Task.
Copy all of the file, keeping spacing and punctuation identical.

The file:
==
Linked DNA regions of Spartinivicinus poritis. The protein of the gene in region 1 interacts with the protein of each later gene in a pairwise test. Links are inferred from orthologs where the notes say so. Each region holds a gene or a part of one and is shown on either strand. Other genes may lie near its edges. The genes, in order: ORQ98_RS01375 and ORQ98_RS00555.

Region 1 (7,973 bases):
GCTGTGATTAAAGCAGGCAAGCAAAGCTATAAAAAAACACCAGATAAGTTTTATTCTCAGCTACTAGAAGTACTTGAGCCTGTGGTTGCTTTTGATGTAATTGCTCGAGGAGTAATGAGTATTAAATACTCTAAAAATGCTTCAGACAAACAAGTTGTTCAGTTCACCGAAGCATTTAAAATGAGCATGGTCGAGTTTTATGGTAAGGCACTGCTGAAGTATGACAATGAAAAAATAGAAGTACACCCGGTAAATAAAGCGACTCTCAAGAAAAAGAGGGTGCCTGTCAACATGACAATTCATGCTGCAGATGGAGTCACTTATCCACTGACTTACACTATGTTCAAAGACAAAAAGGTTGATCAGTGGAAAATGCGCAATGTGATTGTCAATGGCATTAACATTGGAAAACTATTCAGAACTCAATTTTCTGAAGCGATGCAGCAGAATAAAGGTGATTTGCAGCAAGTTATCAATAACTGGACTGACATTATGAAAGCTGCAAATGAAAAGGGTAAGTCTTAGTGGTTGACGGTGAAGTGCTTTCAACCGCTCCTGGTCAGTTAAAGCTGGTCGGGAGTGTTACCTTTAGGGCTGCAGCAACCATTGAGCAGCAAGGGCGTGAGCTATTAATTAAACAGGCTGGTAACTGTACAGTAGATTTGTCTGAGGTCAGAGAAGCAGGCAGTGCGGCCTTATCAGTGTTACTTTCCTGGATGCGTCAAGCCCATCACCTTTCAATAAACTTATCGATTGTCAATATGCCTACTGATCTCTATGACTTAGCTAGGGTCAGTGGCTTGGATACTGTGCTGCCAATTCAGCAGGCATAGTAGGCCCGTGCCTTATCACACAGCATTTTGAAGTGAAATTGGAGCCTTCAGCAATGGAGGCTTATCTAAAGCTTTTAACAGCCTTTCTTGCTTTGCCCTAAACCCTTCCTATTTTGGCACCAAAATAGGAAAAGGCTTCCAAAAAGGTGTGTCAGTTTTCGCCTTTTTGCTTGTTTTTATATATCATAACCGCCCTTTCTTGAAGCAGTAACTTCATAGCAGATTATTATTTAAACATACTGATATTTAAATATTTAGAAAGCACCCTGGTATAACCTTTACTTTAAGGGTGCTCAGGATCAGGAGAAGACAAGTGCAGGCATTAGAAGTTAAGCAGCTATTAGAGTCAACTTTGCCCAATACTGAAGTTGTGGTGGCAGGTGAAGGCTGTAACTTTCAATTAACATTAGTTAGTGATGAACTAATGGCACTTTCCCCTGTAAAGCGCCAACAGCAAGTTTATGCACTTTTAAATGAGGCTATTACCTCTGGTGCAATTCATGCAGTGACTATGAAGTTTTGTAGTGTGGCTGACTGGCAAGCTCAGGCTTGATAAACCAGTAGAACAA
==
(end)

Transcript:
Linked DNA regions of Spartinivicinus poritis. The protein of the gene in region 1 interacts with the protein of each later gene in a pairwise test. Links are inferred from orthologs where the notes say so. Each region holds a gene or a part of one and is shown on either strand. Other genes may lie near its edges. The genes, in order: ORQ98_RS01375 and ORQ98_RS00555.

Region 1 (7,973 bases):
GCTGTGATTAAAGCAGGCAAGCAAAGCTATAAAAAAACACCAGATAAGTTTTATTCTCAGCTACTAGAAGTACTTGAGCCTGTGGTTGCTTTTGATGTAATTGCTCGAGGAGTAATGAGTATTAAATACTCTAAAAATGCTTCAGACAAACAAGTTGTTCAGTTCACCGAAGCATTTAAAATGAGCATGGTCGAGTTTTATGGTAAGGCACTGCTGAAGTATGACAATGAAAAAATAGAAGTACACCCGGTAAATAAAGCGACTCTCAAGAAAAAGAGGGTGCCTGTCAACATGACAATTCATGCTGCAGATGGAGTCACTTATCCACTGACTTACACTATGTTCAAAGACAAAAAGGTTGATCAGTGGAAAATGCGCAATGTGATTGTCAATGGCATTAACATTGGAAAACTATTCAGAACTCAATTTTCTGAAGCGATGCAGCAGAATAAAGGTGATTTGCAGCAAGTTATCAATAACTGGACTGACATTATGAAAGCTGCAAATGAAAAGGGTAAGTCTTAGTGGTTGACGGTGAAGTGCTTTCAACCGCTCCTGGTCAGTTAAAGCTGGTCGGGAGTGTTACCTTTAGGGCTGCAGCAACCATTGAGCAGCAAGGGCGTGAGCTATTAATTAAACAGGCTGGTAACTGTACAGTAGATTTGTCTGAGGTCAGAGAAGCAGGCAGTGCGGCCTTATCAGTGTTACTTTCCTGGATGCGTCAAGCCCATCACCTTTCAATAAACTTATCGATTGTCAATATGCCTACTGATCTCTATGACTTAGCTAGGGTCAGTGGCTTGGATACTGTGCTGCCAATTCAGCAGGCATAGTAGGCCCGTGCCTTATCACACAGCATTTTGAAGTGAAATTGGAGCCTTCAGCAATGGAGGCTTATCTAAAGCTTTTAACAGCCTTTCTTGCTTTGCCCTAAACCCTTCCTATTTTGGCACCAAAATAGGAAAAGGCTTCCAAAAAGGTGTGTCAGTTTTCGCCTTTTTGCTTGTTTTTATATATCATAACCGCCCTTTCTTGAAGCAGTAACTTCATAGCAGATTATTATTTAAACATACTGATATTTAAATATTTAGAAAGCACCCTGGTATAACCTTTACTTTAAGGGTGCTCAGGATCAGGAGAAGACAAGTGCAGGCATTAGAAGTTAAGCAGCTATTAGAGTCAACTTTGCCCAATACTGAAGTTGTGGTGGCAGGTGAAGGCTGTAACTTTCAATTAACATTAGTTAGTGATGAACTAATGGCACTTTCCCCTGTAAAGCGCCAACAGCAAGTTTATGCACTTTTAAATGAGGCTATTACCTCTGGTGCAATTCATGCAGTGACTATGAAGTTTTGTAGTGTGGCTGACTGGCAAGCTCAGGCTTGATAAACCAGTAGAACAA